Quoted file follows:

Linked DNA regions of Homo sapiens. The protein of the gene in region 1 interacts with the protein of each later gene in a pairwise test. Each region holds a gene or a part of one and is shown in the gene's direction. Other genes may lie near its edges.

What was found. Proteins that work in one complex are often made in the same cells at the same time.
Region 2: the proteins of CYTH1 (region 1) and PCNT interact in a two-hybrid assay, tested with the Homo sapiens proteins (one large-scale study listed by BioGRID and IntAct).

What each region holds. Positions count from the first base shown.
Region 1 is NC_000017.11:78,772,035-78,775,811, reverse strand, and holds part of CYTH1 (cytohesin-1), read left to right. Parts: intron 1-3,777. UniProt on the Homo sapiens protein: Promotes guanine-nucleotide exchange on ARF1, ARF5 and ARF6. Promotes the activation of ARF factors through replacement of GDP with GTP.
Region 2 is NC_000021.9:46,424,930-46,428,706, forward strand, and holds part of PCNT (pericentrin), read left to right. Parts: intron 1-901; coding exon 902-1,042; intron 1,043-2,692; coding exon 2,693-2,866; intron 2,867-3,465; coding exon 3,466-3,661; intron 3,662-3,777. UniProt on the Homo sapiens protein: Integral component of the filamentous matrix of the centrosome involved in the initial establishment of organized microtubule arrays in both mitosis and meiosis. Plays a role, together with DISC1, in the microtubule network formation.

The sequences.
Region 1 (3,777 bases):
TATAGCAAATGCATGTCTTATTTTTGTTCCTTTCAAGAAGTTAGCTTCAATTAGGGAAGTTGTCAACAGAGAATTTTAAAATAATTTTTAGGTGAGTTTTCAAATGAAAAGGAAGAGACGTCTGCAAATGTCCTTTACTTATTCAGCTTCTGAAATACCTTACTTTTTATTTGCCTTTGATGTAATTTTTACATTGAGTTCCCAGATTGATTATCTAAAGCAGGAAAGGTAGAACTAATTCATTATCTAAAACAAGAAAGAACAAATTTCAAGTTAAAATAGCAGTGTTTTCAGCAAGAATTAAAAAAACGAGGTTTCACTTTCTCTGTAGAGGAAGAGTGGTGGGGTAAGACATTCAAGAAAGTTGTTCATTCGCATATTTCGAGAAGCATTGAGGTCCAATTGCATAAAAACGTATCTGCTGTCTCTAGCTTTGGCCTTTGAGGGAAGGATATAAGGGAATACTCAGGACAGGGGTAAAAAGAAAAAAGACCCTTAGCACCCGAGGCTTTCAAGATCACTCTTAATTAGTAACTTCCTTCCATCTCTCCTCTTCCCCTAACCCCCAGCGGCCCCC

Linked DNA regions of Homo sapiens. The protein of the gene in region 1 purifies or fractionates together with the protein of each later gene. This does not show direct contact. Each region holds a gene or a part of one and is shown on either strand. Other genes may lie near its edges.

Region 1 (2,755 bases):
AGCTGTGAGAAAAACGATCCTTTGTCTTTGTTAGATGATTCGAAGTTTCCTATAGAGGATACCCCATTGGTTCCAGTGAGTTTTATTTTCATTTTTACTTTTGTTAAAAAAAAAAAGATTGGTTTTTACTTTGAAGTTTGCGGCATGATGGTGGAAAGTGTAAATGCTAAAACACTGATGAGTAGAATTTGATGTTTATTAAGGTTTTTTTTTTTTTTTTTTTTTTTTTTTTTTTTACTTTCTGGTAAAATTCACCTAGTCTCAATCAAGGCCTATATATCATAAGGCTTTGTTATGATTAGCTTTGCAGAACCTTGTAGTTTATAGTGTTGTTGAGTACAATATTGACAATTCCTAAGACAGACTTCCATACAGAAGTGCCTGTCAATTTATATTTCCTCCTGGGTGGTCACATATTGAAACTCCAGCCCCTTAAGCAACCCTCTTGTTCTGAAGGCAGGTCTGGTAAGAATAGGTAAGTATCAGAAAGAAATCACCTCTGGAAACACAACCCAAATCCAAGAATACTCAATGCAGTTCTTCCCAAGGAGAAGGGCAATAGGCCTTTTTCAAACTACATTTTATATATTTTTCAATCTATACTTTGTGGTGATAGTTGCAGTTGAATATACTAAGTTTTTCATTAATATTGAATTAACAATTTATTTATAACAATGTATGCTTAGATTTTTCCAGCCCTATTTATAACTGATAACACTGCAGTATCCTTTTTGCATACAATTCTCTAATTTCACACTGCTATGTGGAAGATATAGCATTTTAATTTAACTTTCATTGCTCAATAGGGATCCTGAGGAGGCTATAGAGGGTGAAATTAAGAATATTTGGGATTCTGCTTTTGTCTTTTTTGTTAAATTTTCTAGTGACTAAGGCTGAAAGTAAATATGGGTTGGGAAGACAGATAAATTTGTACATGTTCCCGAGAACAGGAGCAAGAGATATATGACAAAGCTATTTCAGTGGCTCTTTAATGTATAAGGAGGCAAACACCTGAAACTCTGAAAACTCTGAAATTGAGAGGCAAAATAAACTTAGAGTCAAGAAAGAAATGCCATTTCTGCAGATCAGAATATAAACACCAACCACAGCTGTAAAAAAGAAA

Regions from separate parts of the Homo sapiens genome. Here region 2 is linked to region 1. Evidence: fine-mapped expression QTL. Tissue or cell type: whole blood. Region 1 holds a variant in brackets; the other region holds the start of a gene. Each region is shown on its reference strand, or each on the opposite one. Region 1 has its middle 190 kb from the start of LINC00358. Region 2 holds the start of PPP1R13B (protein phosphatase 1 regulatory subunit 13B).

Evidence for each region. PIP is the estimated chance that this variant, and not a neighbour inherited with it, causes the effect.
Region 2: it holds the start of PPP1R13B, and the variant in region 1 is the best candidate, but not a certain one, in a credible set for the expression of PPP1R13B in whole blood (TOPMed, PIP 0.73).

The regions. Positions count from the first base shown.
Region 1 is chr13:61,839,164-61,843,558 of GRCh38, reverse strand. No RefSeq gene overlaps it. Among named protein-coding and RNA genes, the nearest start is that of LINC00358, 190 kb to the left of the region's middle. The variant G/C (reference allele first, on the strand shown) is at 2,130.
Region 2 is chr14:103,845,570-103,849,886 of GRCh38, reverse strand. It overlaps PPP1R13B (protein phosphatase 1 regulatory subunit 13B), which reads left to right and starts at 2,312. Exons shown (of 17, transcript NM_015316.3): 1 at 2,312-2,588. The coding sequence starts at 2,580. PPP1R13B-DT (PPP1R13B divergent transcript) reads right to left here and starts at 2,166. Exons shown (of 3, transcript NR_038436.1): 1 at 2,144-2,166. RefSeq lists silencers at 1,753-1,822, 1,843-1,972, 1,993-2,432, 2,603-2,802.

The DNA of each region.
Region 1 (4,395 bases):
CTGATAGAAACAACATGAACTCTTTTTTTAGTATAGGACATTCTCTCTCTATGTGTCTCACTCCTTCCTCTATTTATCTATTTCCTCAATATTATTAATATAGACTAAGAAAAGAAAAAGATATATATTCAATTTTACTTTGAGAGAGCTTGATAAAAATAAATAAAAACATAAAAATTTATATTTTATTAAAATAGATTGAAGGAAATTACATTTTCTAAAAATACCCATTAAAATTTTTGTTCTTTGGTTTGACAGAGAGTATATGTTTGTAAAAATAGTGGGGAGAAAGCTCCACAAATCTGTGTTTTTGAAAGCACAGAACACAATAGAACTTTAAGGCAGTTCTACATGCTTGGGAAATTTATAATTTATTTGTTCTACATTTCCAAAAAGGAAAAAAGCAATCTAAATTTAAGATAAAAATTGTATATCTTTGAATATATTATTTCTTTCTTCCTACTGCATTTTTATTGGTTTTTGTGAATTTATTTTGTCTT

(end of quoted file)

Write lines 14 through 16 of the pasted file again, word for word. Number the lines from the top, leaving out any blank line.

Evidence for each region. PIP is the estimated chance that this variant, and not a neighbour inherited with it, causes the effect.
Region 2: it holds the start of PPP1R13B, and the variant in region 1 is the best candidate, but not a certain one, in a credible set for the expression of PPP1R13B in whole blood (TOPMed, PIP 0.73).

The regions. Positions count from the first base shown.